What Is Co-parenting?


What Is Co-parenting?

What is co-parenting? Co-parenting is the process whereby two or more parents share in involvement with a child. While there are many kinds of co-parents, it usually means that the parents participate equally in parenting. They do this by discussing parenting plans and making decisions together. Taking turns with physical care and time spent with the children. And sharing worries about their social and emotional development. The hope is that the kids learn to trust both parents and feel safe around them.

Co-parenting is sometimes confused with joint custody. Joint custody gives both parents legal rights and physical placement of the child. Co-parenting does not mean that a child has to split time evenly between two homes. But that the parents will share parenting responsibilities.


The Difference Between Co-parenting and Shared Parenting

Co-parenting is a more general term that can describe any arrangement where two parents share in parenting. But Shared Parenting has a specific meaning. The National Conference of State Legislatures defines Shared Parenting as an “arrangement in which both parents retain legal custody. And remain equally involved with day-to-day responsibility for significant decisions and activities of the child.”

In most states, this means that parents share physical custody of their children

The child divides their time equally between both parents. Fathers’ Rights groups often use shared parenting as a code word to describe joint custody in all cases when fathers seek equal time with children.

Teaching kids

Federal Law Does Not Require the States to Have Any Particular Parenting Plan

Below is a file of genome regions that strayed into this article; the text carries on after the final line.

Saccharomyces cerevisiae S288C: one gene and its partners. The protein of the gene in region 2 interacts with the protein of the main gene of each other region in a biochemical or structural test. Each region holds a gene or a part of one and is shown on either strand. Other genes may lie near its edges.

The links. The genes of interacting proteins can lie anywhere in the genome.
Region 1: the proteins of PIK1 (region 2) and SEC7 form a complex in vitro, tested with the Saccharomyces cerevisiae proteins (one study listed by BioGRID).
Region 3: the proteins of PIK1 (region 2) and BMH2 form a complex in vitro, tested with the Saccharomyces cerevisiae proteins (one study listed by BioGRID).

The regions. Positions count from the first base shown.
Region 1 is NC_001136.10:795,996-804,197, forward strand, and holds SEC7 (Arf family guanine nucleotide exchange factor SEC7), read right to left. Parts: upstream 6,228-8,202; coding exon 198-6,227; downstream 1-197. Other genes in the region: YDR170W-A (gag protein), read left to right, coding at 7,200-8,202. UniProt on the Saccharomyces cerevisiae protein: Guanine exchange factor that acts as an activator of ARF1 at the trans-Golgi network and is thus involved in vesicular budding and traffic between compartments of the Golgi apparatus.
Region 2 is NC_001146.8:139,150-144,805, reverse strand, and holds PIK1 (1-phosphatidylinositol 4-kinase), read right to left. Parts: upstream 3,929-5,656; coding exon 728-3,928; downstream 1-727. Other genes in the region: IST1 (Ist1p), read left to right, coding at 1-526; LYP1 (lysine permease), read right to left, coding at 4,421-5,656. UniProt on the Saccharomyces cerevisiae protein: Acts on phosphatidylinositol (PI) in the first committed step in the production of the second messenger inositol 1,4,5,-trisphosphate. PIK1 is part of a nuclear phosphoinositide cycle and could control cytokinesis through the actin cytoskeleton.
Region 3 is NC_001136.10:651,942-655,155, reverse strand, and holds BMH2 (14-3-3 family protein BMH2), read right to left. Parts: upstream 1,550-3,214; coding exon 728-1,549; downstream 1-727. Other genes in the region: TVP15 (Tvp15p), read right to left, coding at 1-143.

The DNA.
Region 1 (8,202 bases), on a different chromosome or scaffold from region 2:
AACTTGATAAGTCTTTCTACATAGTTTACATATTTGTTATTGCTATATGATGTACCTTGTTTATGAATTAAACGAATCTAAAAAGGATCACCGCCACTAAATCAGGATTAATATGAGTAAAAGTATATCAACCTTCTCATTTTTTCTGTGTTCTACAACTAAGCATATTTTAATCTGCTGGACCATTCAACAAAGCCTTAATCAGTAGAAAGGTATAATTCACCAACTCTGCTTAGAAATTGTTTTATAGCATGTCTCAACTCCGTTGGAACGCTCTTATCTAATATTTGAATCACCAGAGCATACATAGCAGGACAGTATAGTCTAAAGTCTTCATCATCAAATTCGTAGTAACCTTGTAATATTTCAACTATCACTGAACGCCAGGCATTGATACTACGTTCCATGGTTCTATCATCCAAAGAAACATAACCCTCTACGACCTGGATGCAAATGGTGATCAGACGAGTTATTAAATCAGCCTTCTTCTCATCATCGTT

Each state is free to decide how parents and judges should handle custody issues. While many states have chosen to use joint custody standards as a guide, some still prefer sole legal decision-making for one parent—usually mothers. A shared parenting arrangement could result in equal time for both parents or involve children living with one parent more than the other.

Only About Seven Percent of Divorcing Couples Share Physical Custody—Which Means That 93 Percent of Them Don’t

This doesn’t mean that co-parenting doesn’t work; it just means that most couples don’t choose to co-parent. Shared parenting is a complex arrangement that requires both parents to agree on significant issues such as religion, school, medical care, and discipline.

Practicing Co-Parenting

Co-parenting can be learned by reading books or taking classes. A parent considering co-parenting should ask their partner and other parents of children about their experiences. A parent who is not involved in the child’s life may want to start slowly by sharing a few events with the parent who has had sole custody.

Learning to Co-parent Is as Much About Attitude as It Is About Logistics

It means both parents have to be flexible and non-judgmental if they want their kids to benefit the most from the new arrangement. Co-parents should agree on what they want for their children, especially regarding education and religion—and then discuss the details of how they will work together to make the children’s lives run smoothly.

Children Who Are in Co-parenting Situations Benefit When Both Parents: Put Their Child’s Needs First

Parents show respect for each other and the child; talk respectfully about each other; avoid trying to interfere with the other parent’s relationship with the child; don’t use money as a power tool, and even remember to include the child in their own life.

Children Who Are in Co-parenting Situations Also May Be at Risk if either Parent Uses the Child as a Way to Try to Control the Other

Insists on making all decisions without discussing it with the other; is highly critical of the other and their relationship with the child; makes comments about what is “best for the kid” rather than what the child wants, and uses the money to control or manipulate their partner.

Thank you for reading this article. I hope you have found it to be informative and helpful. Please remember to share with your friends and family so that they can also learn about co-parenting.

By Rosa Norris

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